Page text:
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I have the following question. One commercial license scanning tool notified me that following artifact:

https://mvnrepository.com/artifact/org.jboss.xnio/xnio-api/3.3.8.Final

has a public domain, cc0-1.0, and Apache 2.0 licencing. (Public domain, according to the support of that tool, means that software was released under generic public domain statement.)

When I go to the repository, I find that it is declared as CC0-1.0 and Public, but actually source code license as well as pom file declare only Apache 2.0

Can anybody explain, where the CC0 and Public come from in this case?

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Assuming that the link to home page is correct and that the source code link from the home page is correct,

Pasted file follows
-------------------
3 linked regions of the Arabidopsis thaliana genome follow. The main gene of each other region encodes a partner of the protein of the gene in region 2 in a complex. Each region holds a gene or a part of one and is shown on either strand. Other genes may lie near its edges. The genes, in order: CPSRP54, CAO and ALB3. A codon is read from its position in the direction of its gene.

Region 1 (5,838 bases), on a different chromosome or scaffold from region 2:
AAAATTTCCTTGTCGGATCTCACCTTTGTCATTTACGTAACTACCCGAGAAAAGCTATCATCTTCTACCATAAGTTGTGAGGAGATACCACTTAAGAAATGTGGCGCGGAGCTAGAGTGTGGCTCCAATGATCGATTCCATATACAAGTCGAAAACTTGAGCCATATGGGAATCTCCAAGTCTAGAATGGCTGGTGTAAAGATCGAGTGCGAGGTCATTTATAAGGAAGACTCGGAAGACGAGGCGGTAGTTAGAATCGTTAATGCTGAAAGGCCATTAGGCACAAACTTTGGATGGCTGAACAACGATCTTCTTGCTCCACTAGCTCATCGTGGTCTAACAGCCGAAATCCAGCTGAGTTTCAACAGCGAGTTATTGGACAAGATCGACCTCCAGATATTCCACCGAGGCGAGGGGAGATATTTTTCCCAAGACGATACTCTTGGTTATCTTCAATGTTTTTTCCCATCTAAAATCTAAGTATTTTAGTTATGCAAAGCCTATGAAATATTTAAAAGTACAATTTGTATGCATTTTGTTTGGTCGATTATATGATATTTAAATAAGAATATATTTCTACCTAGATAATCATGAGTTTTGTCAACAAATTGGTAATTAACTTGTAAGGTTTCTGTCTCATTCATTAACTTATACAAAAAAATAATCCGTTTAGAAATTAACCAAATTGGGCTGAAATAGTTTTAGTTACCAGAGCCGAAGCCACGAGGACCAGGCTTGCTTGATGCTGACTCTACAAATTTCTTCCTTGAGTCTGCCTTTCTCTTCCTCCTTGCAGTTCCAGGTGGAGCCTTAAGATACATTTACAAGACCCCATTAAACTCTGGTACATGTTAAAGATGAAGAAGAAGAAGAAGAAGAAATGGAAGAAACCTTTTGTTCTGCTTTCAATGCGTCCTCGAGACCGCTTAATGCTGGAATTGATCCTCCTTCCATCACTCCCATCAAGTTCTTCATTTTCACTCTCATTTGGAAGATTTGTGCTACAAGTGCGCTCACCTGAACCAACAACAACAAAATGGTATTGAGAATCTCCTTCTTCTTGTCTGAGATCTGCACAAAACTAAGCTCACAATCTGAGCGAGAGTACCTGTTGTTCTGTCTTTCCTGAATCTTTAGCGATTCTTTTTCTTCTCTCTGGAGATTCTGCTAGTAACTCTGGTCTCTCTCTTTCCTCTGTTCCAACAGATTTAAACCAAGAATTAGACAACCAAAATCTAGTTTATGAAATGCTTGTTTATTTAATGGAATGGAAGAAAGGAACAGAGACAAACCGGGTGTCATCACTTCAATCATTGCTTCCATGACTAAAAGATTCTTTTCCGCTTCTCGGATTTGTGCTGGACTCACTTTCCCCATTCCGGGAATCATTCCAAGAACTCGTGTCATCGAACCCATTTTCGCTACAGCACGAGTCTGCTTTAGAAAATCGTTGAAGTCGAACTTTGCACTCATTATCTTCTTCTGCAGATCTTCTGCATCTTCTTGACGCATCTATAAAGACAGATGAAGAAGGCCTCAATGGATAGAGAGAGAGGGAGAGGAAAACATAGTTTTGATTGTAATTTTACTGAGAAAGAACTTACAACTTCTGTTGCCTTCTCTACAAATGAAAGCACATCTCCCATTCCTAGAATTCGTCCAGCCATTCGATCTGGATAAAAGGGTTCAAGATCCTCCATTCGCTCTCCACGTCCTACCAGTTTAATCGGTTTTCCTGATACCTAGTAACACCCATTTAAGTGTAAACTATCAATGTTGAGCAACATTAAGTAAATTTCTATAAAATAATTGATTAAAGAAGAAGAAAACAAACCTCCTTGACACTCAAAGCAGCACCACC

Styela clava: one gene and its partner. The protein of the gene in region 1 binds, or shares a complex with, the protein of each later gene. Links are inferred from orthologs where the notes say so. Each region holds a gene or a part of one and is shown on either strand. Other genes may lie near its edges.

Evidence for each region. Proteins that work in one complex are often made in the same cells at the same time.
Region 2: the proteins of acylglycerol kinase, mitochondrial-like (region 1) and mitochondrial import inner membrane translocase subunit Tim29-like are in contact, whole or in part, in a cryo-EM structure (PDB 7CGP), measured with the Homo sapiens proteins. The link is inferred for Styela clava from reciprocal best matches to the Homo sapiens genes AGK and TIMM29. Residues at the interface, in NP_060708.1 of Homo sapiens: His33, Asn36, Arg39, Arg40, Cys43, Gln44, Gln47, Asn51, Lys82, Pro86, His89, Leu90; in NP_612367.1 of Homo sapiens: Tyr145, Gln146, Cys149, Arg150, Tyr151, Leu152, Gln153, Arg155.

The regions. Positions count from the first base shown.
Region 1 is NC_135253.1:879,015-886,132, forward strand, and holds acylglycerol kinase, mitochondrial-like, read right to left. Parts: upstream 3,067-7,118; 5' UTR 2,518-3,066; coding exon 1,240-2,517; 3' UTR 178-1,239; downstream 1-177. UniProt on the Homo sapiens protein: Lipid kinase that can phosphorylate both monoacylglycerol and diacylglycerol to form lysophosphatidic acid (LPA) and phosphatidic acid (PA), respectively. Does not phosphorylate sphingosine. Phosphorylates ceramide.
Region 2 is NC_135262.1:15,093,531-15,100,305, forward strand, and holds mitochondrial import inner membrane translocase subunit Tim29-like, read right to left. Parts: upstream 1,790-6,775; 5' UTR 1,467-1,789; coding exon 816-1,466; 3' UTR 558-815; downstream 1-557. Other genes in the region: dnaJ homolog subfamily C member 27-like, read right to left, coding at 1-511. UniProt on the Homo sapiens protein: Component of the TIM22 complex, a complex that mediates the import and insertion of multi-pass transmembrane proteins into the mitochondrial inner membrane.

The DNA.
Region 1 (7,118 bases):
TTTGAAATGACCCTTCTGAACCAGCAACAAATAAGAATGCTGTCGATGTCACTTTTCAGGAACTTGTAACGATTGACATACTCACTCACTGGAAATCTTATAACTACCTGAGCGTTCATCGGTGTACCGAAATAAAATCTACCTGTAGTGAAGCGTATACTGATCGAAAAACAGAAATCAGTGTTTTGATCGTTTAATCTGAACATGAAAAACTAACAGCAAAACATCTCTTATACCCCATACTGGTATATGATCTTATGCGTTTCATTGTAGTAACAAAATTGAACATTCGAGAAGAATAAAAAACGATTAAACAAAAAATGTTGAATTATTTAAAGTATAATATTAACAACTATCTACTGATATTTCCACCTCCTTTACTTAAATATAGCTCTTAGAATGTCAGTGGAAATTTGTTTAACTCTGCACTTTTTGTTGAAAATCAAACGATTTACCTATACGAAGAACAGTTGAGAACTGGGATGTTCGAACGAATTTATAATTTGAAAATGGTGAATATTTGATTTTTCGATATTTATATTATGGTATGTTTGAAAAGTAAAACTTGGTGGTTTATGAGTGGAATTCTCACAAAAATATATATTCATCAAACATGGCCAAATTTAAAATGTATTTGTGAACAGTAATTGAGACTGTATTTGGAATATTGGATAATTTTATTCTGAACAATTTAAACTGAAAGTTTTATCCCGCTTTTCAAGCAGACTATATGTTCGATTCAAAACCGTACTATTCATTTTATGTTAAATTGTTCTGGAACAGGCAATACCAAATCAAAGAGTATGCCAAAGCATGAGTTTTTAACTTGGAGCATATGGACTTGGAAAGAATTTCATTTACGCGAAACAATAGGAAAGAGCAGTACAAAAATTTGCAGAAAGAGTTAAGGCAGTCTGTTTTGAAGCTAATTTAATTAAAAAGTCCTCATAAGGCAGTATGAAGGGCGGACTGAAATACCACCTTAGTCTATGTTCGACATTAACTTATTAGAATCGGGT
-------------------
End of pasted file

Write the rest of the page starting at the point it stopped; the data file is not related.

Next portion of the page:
I'd think that the CC0-1.0 and Public notes are just wrongly tagged. An unimportant human factor mistake, maybe.

The grave bit is that actually the software might not be under ALv2, because it seems it might be GPL'ed software later disguised as ALv2.

It is widely accepted that *GPL* source code can not be demoted to a permissive license such as ALv2 (unless every copyright holder has been reached out and has explicitly agreed to). Read this as a most immediate example.

  • Thank you for the answer. This commit is from 2012. Version that we use is more recent. Commit says relicense under ALv2. Do you mean they cannot actually change the license terms in a new version? – Vladimir M Sep 16 at 10:07
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    It's widely accepted that *GPL* source code can not be demoted to a permissive license such as ALv2. Read this as an example – 13042 Sep 16 at 10:14
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    @john true, unless it's done by the copyright holder(s). – MadHatter supports Monica Sep 16 at 16:15
  • Yes, I’m sorry. If every copyright holder agreeds, software can be relicensed. So, send some contribution and disappear, problem solved. – 13042 Sep 16 at 16:41

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